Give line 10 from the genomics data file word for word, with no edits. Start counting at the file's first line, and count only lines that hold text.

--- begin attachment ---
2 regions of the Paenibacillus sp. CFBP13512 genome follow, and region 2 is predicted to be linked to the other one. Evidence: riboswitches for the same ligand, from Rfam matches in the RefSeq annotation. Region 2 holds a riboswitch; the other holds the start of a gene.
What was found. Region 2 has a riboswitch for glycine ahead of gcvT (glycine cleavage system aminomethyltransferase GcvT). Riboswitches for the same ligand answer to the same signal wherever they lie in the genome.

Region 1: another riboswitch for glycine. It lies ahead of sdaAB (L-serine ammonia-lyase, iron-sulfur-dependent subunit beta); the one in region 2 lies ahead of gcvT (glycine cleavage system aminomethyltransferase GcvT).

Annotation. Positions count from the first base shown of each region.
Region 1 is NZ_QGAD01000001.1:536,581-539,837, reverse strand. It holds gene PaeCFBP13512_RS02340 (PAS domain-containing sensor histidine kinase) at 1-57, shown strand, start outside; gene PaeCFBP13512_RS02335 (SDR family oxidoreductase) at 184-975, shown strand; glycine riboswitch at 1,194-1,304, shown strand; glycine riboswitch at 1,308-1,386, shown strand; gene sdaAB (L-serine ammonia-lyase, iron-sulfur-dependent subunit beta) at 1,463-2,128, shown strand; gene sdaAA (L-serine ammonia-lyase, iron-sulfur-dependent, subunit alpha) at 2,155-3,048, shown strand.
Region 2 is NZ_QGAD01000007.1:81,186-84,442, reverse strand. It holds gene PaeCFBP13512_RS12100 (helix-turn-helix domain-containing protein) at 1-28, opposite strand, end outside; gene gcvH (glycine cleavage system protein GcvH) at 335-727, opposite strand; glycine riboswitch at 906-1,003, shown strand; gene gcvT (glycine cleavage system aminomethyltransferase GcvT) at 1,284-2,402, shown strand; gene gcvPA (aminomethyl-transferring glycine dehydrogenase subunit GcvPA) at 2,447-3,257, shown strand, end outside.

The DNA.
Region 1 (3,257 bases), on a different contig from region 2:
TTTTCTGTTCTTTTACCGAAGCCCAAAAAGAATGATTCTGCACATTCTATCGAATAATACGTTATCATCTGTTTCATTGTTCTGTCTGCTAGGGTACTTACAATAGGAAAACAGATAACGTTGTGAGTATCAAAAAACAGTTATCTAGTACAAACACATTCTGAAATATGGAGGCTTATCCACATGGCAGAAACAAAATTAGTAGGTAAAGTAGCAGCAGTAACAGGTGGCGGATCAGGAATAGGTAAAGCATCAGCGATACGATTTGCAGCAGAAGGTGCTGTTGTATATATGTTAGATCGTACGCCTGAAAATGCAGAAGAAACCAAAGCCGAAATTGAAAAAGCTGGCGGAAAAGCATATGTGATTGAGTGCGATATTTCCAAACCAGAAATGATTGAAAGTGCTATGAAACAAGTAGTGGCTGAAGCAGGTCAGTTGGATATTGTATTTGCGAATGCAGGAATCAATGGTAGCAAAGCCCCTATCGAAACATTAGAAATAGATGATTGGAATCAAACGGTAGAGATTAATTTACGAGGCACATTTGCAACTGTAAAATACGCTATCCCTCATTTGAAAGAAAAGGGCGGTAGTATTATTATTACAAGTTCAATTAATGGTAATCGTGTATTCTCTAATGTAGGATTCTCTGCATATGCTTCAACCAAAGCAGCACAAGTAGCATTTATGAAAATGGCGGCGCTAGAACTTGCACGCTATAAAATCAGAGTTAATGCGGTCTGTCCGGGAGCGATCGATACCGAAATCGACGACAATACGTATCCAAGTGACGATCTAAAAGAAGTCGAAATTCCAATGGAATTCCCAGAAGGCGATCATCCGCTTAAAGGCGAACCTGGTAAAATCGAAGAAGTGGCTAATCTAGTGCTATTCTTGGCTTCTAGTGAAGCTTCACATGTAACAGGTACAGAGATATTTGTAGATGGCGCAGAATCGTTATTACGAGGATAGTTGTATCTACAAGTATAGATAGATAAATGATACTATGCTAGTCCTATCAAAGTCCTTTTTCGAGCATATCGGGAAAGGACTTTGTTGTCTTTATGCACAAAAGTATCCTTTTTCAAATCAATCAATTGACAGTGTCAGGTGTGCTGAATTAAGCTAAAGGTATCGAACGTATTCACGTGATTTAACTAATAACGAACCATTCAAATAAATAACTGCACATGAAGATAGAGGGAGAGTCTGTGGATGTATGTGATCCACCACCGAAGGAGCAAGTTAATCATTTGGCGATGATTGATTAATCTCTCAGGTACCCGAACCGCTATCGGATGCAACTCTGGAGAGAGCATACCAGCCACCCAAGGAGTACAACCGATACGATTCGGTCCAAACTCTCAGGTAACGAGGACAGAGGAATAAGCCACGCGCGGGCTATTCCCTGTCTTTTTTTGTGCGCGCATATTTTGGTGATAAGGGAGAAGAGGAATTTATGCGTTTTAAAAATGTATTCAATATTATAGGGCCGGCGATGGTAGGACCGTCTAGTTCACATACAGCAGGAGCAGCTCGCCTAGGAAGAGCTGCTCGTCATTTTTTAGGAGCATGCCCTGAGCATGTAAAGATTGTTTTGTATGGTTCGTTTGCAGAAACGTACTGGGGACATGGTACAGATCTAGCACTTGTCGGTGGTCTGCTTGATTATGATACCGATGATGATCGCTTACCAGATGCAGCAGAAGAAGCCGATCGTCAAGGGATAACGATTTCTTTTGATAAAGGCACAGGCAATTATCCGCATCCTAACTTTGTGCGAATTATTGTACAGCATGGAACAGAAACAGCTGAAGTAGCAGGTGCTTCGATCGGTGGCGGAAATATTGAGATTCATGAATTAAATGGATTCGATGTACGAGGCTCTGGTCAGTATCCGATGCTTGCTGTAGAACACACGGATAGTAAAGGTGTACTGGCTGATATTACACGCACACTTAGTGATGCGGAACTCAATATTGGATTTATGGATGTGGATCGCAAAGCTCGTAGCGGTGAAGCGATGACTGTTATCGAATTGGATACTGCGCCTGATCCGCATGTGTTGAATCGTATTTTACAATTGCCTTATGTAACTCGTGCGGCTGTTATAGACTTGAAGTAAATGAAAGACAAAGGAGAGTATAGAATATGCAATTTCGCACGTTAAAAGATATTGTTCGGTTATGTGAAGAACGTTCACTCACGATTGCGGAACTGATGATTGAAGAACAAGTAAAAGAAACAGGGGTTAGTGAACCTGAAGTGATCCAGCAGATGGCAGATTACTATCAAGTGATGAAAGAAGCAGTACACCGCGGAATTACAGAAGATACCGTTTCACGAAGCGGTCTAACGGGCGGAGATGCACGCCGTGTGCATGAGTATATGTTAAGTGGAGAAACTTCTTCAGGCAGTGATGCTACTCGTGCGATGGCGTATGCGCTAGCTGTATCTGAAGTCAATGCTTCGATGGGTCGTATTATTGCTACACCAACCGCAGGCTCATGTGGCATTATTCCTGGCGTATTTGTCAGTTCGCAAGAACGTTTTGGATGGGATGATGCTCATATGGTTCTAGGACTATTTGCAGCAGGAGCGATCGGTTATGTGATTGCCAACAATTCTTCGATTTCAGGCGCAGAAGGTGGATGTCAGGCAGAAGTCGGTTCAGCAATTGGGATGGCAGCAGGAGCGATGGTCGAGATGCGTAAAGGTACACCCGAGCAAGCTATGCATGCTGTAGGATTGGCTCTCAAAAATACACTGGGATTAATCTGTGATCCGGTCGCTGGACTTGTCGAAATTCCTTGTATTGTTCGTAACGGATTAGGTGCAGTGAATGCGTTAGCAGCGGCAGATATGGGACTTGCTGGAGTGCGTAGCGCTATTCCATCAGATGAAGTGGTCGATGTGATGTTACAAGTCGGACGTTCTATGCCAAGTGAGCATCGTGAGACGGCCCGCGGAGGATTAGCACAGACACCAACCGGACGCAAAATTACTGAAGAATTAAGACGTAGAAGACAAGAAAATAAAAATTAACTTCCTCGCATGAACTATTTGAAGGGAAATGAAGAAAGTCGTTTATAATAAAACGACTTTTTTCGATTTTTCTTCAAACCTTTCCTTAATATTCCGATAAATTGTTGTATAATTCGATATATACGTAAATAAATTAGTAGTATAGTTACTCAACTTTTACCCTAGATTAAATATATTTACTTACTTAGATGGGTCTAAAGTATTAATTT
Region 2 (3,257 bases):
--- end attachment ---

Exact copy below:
Region 2 (3,257 bases):